Cardin echoed the same theme, saying, "Its tougher for legislature during a surplus year because people expect more. When everybody knows there's no money, they don't ask for as much."

Whatever the future may hold, the governor and the legislative leadership certainly left this session with almost everything they sought. But it was a program built around the surprising boons of inflation, which drove costs up but drove income and sales tax revenues up even faster.

The governor took care of the problems that demanded his attention by "plastering them over with money" as Republican Sen. John A. Cade liked to say. That same tendency bothered some of the legislature's fiscal conservatives, who had been calling for direct tax relief for the state's citizens and had advocated built-in limits on government spending.

As usual, scores of legislators, Republican and Democrat alike, introduced tax relief proposals this year. But, with the governor and legislative leaders such as Cardin turning a cold shoulder to the proposals, almost all the most far-reaching bills died.

When the state's predicted surplus reached its peak in late February, there was a brief flurry of interest in tax relief on the part of Hughes and Cardin, but as sales tax receipts began to level off, these ideas were abandoned. The only piece of tax relied enacted this year was a measure making the first $200 in savings account interest exempt from the state income tax.

"We felt you couldn't do both -- you couldn't be proponent of transportation and education aid proposals and of direct tax relief," said Cardin. "You had to make a choice, and we chose the aid packages."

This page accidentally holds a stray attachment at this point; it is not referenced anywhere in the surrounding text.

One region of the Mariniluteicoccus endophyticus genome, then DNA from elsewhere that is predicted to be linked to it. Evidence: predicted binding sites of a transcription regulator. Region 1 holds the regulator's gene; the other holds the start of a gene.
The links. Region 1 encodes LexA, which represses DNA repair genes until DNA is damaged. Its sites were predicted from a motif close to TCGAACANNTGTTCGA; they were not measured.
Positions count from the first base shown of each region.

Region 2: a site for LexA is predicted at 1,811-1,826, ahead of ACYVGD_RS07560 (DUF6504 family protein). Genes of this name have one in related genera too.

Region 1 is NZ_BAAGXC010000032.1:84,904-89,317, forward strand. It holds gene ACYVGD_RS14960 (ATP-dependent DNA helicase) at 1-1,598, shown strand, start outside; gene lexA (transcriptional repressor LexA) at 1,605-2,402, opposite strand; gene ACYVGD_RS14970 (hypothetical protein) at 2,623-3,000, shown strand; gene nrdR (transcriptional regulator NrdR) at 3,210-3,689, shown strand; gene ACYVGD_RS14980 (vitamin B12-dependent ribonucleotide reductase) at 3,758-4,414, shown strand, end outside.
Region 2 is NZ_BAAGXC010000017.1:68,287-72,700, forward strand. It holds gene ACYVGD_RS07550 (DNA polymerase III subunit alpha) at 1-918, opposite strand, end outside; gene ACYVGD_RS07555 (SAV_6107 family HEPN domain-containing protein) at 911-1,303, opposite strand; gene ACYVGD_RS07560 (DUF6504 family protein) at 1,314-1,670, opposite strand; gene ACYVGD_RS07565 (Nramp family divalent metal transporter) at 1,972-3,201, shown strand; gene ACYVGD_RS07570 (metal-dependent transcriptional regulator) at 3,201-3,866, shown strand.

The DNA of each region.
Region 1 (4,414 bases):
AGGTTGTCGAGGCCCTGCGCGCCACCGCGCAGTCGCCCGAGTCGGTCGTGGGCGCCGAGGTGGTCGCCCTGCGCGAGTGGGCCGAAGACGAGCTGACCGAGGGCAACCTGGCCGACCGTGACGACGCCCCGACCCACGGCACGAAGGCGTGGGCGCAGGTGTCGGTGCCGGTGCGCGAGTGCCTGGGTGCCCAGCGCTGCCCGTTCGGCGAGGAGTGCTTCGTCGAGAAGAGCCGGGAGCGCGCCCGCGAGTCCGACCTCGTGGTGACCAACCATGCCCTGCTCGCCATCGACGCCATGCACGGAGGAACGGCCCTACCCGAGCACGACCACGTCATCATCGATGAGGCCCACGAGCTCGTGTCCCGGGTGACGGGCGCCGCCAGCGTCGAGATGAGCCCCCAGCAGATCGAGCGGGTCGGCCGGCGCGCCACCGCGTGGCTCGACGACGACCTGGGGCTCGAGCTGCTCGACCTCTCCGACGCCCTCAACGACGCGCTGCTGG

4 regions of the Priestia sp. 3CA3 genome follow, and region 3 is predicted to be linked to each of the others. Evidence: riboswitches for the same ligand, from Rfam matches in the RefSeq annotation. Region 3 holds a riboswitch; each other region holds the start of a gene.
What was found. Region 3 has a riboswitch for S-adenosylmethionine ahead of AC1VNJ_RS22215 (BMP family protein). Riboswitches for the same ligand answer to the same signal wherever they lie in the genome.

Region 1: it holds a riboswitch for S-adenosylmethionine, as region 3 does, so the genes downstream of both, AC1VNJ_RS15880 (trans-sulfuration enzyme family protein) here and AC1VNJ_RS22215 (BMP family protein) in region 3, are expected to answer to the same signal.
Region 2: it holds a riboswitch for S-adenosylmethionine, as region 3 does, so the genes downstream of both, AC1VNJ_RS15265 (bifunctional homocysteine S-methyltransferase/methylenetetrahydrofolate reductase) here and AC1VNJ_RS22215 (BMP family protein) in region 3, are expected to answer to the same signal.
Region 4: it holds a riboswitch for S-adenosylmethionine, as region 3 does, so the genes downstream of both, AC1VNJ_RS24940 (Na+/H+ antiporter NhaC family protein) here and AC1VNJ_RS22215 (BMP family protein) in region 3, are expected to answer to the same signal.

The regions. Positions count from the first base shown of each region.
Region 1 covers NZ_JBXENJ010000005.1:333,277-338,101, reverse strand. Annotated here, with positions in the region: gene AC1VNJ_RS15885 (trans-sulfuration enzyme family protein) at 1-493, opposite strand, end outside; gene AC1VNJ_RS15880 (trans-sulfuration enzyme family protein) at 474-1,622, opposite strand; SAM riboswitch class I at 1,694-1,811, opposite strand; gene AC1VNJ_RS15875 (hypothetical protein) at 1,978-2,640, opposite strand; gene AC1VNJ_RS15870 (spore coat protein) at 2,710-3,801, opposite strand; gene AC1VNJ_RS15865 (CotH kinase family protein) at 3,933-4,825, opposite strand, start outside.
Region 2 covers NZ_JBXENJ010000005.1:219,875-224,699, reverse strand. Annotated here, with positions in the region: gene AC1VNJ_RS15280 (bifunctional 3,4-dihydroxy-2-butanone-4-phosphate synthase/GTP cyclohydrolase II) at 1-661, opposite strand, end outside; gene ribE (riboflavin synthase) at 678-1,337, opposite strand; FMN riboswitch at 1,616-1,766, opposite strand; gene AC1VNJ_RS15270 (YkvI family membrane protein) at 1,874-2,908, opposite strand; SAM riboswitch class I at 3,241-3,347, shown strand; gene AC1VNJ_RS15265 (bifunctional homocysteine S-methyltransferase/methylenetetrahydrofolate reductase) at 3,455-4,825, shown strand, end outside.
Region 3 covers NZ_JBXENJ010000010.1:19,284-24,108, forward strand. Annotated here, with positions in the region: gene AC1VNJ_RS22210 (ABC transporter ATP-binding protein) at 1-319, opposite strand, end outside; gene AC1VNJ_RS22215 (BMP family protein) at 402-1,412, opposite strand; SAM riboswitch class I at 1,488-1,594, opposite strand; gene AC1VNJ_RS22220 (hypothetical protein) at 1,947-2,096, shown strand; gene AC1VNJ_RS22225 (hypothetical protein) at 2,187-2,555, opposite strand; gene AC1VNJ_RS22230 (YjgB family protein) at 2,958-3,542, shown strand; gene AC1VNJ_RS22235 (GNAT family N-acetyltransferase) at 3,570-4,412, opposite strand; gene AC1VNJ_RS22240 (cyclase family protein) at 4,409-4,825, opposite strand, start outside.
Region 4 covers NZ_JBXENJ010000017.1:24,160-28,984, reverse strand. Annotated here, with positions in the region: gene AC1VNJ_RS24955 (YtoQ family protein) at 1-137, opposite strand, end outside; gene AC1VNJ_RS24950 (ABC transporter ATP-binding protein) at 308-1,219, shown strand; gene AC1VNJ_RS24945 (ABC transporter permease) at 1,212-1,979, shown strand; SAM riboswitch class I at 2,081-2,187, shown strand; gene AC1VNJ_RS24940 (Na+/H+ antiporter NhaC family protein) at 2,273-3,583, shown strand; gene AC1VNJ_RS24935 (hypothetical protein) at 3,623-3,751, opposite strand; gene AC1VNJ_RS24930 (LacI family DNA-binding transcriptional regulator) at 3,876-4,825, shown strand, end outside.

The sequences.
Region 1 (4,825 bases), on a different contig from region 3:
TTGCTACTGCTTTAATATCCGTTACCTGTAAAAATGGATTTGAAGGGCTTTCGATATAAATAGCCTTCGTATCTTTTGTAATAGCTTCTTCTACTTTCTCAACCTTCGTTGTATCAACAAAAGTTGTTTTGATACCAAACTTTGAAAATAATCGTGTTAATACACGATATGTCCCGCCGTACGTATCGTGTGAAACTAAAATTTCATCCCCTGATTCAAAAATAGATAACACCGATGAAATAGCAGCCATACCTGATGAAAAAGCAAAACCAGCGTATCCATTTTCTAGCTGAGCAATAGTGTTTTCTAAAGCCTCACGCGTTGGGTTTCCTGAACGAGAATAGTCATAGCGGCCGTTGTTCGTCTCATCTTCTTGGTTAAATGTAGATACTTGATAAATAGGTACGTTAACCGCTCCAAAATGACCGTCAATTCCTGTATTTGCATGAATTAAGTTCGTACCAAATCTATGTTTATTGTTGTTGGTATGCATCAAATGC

"There's an old saying around here that no substantial, visible tax relief comes until the last year of a four-year term," said Beck. "Then you'll see all kinds of scurrying and scratching around with all sorts of (tax relief) proposals."

Hughes and the legislative leadership, however, insist that the $157 million in state funds going for local transportation and education needs are in fact a form of indirect tax relief. Without this influx of state revenues, they assert, local governments would have to provide the necessary revenues by raising their property tax rates.

Furthermore, Hughes noted that the legislative successes of the 1980 session were not all helped along by excess revenues. On issues where money made little difference -- the proposals to revamp the state's prison system and to reorganize the courts in Baltimore City -- it was either compromise, negotiation or persuasion that pushed the legislation to enactment.

Even Sen. Edward J. Mason, the Republican minority leader and often a critic of the administration's policies acknowledged that the governor had "adequately addressed" the state's pressing need for more prison space.

"I'll have to give them a star for that," said Mason, in the session's final moments Monday night.

But the monetary issues by far dominated this legislative session.

And as Sen. Harry J. McGuirk (D-Baltimore) noted. "When you have plenty of money and you can hand out lots of goodies, there are no problems. That was the story of this session."